During the first wave of the COVID-19 pandemic, governments around the world released many prisoners, but this has now slowed or stopped. Here’s why those releases should continue.
The Attica uprising marked a milestone in the prisoners’ rights movement. Many of the grievances aired in 1971 are still relevant to today’s incarcerated population.
New research shows correctional officers are vectors of infection, driving COVID-19 rates both inside prisons and in their communities.
With 350 artworks created by 320 Indigenous artists who are in or recently released from prison, The Torch is making a difference to how people are seen and how they see themselves.
While the pandemic has had devastating consequences for imprisoned people, many of their experiences were already characterised by pain and deprivation
Hiring ex-offenders is good for business, and good for society.
The Justice Department has approved alternatives to lethal injections for federal executions. But no method of capital punishment has been without gruesome stories of what went wrong.
Relying on incarcerated workers in emergencies such as the wildfires ravaging parts of the US is a cheap alternative for states. But what protections are there for prisoners?
The proportion of prisoners awaiting trial in Nigeria is disturbing, and prolonged imprisonment can have a damaging effect on their mental functioning .
Research shows supporting newly released prisoners to move to a new area can slash reincarceration rates.
Coronavirus infections in prisons are a public health problem for everyone, not just prisoners and sfaff.
More than 40,000 restrictions, most imposed by states, leave rights, benefits and opportunities out of reach for Americans with past convictions.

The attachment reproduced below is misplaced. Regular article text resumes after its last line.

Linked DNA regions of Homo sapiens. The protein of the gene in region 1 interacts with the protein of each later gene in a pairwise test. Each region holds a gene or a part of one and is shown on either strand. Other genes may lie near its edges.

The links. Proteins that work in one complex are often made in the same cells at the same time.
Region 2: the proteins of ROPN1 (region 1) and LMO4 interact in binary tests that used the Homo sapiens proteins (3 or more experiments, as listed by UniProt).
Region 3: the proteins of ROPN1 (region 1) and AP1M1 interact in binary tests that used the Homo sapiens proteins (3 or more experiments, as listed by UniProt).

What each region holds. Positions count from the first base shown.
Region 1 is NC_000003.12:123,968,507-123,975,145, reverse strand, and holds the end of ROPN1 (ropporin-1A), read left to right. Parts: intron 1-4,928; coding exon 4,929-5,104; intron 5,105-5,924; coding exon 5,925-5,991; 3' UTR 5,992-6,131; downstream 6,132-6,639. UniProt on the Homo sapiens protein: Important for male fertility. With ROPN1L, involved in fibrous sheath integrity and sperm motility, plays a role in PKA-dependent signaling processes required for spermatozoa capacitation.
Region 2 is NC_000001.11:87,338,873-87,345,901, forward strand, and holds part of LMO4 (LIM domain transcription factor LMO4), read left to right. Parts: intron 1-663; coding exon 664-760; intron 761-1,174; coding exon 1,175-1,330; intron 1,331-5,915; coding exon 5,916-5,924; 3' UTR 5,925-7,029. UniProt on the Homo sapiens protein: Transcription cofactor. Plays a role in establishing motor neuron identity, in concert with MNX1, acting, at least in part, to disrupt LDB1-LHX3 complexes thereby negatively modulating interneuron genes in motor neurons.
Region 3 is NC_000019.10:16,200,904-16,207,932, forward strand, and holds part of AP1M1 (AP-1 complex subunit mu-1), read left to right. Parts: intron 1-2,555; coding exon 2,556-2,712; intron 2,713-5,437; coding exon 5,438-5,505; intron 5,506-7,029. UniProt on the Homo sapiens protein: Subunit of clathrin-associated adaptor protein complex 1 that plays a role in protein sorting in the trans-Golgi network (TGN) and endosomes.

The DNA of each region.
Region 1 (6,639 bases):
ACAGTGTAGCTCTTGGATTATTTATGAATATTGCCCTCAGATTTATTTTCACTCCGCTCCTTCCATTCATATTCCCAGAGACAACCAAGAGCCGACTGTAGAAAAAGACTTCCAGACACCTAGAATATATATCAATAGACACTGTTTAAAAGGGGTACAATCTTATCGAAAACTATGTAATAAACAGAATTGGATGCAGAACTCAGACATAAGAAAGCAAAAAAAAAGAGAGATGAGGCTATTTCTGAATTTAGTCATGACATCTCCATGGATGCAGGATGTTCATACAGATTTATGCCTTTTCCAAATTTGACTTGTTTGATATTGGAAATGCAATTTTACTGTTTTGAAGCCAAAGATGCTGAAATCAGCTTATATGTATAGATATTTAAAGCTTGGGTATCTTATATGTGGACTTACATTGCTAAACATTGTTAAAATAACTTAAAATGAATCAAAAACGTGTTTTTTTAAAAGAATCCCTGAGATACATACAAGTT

About half of incarcerated women in the United States are mothers to children under age 18. Natural spaces within a prison can help maintain their mother-child bonds.
Humane measures must be taken to reduce the risks of COVID-19 to incarcerated people. But there are serious barriers to safe community reentry.
Being cooped up at home is of course far more manageable than being locked up behind bars. But people isolating due to COVID-19 are still forced to deal with some of the same problems.
Incarcerated Americans have been tasked with washing hospital laundry, manufacturing protective equipment, disinfecting cleaning supplies and digging mass graves.
Iran and Turkey have released large numbers of prisoners. Should other countries follow suit?
Gangs are still a significant reality in US prisons. But most inmates say that their power has been watered down, and they no longer rule facilities with an iron fist.
The 2020 census will now count some groups differently than it has in the past. That could make a difference in the final count – affecting which states receive funding and congressional seats.
Releasing prisoners on remand – who are entitled to a presumption of innocence – would reduce the risk of them contracting COVID-19 and the disease spreading within prisons.